School Improvement Plan Steps

The making of a School Improvement Plan (SIP) - simplified
The purpose of a SIP is to answer questions:  "where are we going;, how will we get there;" and how will we know when we get there?"  The plan sets goals aligned with state and district goals and then creates strategies and 'action plans" to implement the school's goals.  A SIP should incorporate state goals and district goals.

From the DOE SIP Evaluation booklet:  "Each plan shall also address issues relative to budget, training, instructional materials, technology, staffing, student support services, specific school safety and discipline strategies, and other matters of resource allocation, as determined by school board policy, and should be based on an analysis of student achievement and other school performance data. 
  
Use the SMART strategy:  
* Specific,
* Measurable,
* Attainable,
* Realistic, and
* Timebound
1. First, what are the "needs" of the school?  This is called a "needs assessment" which is defined as identifying where we are now and where we want to be (goal).  School scores are driven by state goals and the corresponding reporting of test results like the FCAT  and Florida Writes. The tests are measurement tools.  SACs also use other tools to determine the school's needs:  surveys, tests, and other data.  Surveys are to be completed yearly.  A great data tool is the NCLB AYP (click here for definition or NCLB notes page)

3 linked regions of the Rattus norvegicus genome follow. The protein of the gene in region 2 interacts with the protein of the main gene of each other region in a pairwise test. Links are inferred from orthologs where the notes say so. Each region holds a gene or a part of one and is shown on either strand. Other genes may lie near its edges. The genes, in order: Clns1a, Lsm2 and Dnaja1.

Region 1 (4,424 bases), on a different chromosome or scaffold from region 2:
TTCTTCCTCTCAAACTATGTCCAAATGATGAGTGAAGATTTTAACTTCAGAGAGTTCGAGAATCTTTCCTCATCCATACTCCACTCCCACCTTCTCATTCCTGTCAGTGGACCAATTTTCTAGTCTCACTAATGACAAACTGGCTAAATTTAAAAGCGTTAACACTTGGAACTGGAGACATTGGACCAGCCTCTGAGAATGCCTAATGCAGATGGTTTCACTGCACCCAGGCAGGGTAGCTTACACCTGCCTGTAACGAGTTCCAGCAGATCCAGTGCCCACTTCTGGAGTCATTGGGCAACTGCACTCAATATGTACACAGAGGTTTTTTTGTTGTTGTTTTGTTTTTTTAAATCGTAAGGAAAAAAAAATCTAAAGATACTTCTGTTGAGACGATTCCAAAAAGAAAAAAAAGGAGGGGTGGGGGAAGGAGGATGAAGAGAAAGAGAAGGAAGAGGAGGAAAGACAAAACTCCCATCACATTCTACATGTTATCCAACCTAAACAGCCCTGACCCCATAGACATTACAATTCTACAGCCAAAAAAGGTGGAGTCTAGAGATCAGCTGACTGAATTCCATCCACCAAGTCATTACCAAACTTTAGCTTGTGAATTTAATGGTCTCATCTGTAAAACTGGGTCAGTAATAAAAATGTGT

Example:  FCAT data shows that 30% of students score at or below level 2. Several DOE reports that may be used for data collection. http://www.flbsi.org
2. Now the SAC (or committee) sets school goals. Be specific.  To say we 'will increase' is not specific enough - the words are subjective and not definitive.
Example:  SAC decides that the school goal would be to decrease by 5% in a school year the amount of students scoring at or below level 2.
3. Action: How will that goal be achieved?  What steps are going to be implemented to get to our goal?
Example:  Read 180 program, special software geared to reading comprehension, a school-wide reading time, and a library program that rewards students for book reports. These are only examples....
4. Responsibility - Who is the designated leader of the action step to make sure it is happening?  Who is monitoring?
5. Resources - What does the school need to implement the action steps? This is required.
Example:  The school may need to buy the Read 180 program, buy software for the reading program, and train teachers how to use the programs... So the resources would be both financial and human.  School improvement funds may be used for these costs; along with other financial sources like grants, discretionary budget, 'pepsi or soda funds'....
6. Measure:  How will we know when we get there?  How will we see progress toward the goal?  Usually there are measurements that will periodically tell us if our plan is working. Tests. surveys, are examples of measurement.  
7. Evaluate:  Are the action steps working?  If they are not working, (and not all ideas work), change them.  Each school is different and therefore one school may have an effective program that is a flop at another school.

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